Beach Boys’ ‘Pet Sounds’: Still Awesome at 50+

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We spoke with Brian Wilson, Mike Love and Al Jardine about what many call the finest pop-rock album ever made

Pet SoundsSome time in the spring of 1966, Al Kooper, a musician who’d recently supplied the signature organ riff to Bob Dylan’s groundbreaking “Like a Rolling Stone,” was invited to Brian Wilson’s home to hear some new Beach Boys music, an album called Pet Sounds, still a few weeks away from release. “He played it for me,” remembers Kooper, “and then he played it again, which did not bother me. Little did I know that it would receive more plays than anything else in my house for the rest of my life. It’s still my favorite album. Brian was in a world of music that no one else dwelled in.”

Kooper is not alone in his assessment. England’s Mojo magazine has named Pet Sounds, the Beach Boys’ 11th album, the greatest LP of all time and Rolling Stone placed it at number two in its top 500 list, just behind Sgt. Pepper’s Lonely Hearts Club Band. Conceived, written, produced and arranged by Wilson, with lyrics primarily by advertising copywriter Tony Asher – with whom Wilson had never previously collaborated – Pet Sounds was released by Capitol Records on May 16, 1966, more than a half-century ago. Its impact has only swelled over the years and it was celebrated in 2016 by Capitol via Pet Sounds (50th Anniversary Collectors Edition), a box set housing four CDs and a Blu-ray audio disc. The package, which both reprises and expands upon The Pet Sounds Sessions, released 20 years ago, includes the original album in stereo and mono, various other mixes, session outtakes and previously unreleased live recordings. It provides deep insight into the making of a landmark recording.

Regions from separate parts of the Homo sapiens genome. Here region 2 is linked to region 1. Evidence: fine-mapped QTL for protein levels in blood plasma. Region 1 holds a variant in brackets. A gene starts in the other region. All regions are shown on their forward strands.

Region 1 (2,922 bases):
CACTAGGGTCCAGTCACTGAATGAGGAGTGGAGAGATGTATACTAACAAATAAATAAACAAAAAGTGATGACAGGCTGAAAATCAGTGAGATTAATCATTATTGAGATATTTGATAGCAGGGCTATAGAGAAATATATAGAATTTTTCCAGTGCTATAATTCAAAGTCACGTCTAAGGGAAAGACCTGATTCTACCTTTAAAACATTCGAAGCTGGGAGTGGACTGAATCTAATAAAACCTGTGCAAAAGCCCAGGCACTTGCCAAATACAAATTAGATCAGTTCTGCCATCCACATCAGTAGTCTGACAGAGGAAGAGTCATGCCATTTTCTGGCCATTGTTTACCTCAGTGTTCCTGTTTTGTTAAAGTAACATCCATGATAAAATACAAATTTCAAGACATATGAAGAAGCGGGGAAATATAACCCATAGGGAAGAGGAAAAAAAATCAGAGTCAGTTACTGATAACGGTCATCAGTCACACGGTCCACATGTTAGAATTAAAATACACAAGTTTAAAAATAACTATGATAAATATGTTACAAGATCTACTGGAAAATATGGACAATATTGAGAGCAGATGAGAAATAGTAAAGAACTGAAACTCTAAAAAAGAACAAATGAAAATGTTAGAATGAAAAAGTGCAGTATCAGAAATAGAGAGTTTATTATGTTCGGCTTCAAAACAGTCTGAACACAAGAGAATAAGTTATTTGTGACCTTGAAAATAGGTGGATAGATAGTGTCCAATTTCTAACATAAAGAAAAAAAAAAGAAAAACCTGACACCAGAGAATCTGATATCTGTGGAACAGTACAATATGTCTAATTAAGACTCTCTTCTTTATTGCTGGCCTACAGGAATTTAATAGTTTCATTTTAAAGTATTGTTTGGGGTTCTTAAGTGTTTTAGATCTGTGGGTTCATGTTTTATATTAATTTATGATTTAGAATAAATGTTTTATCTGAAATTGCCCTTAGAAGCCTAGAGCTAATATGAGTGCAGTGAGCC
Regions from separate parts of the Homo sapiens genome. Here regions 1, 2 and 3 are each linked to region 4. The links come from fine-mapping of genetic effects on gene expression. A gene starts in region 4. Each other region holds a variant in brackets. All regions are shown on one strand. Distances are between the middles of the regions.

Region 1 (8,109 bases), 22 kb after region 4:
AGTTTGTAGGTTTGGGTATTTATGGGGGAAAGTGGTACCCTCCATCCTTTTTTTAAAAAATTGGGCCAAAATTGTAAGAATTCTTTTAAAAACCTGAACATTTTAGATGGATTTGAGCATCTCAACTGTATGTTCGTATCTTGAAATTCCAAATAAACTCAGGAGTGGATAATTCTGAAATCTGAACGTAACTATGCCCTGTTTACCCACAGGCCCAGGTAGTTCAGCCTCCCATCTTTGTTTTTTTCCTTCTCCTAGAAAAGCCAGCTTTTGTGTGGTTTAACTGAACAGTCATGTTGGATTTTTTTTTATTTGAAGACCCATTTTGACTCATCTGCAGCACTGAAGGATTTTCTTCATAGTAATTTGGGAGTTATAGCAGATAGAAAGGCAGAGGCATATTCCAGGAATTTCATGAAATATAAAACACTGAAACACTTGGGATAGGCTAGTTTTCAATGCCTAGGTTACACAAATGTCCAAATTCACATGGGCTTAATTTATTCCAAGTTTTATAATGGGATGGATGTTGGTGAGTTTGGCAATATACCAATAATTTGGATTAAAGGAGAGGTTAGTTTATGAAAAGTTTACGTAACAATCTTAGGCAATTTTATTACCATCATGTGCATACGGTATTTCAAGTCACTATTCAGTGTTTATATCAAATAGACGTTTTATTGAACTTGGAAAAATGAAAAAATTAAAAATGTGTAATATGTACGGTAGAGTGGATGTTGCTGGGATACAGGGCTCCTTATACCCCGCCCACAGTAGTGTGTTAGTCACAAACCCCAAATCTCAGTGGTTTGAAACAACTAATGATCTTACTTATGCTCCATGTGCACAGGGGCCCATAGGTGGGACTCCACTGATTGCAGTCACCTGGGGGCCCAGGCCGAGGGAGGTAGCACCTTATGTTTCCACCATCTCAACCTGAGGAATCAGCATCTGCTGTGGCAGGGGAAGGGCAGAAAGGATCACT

Related: Details of the Pet Sounds reissues

While much of the box set’s minutiae may appeal only to diehard fans and audiophiles, the original 13-track album, which features such Beach Boys classics as “Wouldn’t It Be Nice,” “God Only Knows” and “Caroline, No,” continues to find new fans. A key recurring plot point in 2015’s Brian Wilson biopic, Love & Mercy, revolved around the heady, intense Los Angeles sessions for the album, the creative genius directing the ace studio musicians known as the Wrecking Crew while butting up against the other group members, who, the film alleges, felt that his new compositions were not representative of their trademark, best-selling sound. Those oft-repeated qualms, say Beach Boys Mike Love and Al Jardine, never existed.

TheBeachBoys-PS50-11-©Capitol+Photo+Archives

The genius at work on his masterpiece

“It was a big leap from where we were,” says Jardine. “We’d been out on tour for a long time [minus Brian, who’d stopped traveling with the band in 1964 to concentrate on writing and recording, his place in the road band taken by new recruit Bruce Johnston]. There was a lot of adjustment. But it wasn’t that we didn’t want to do it.”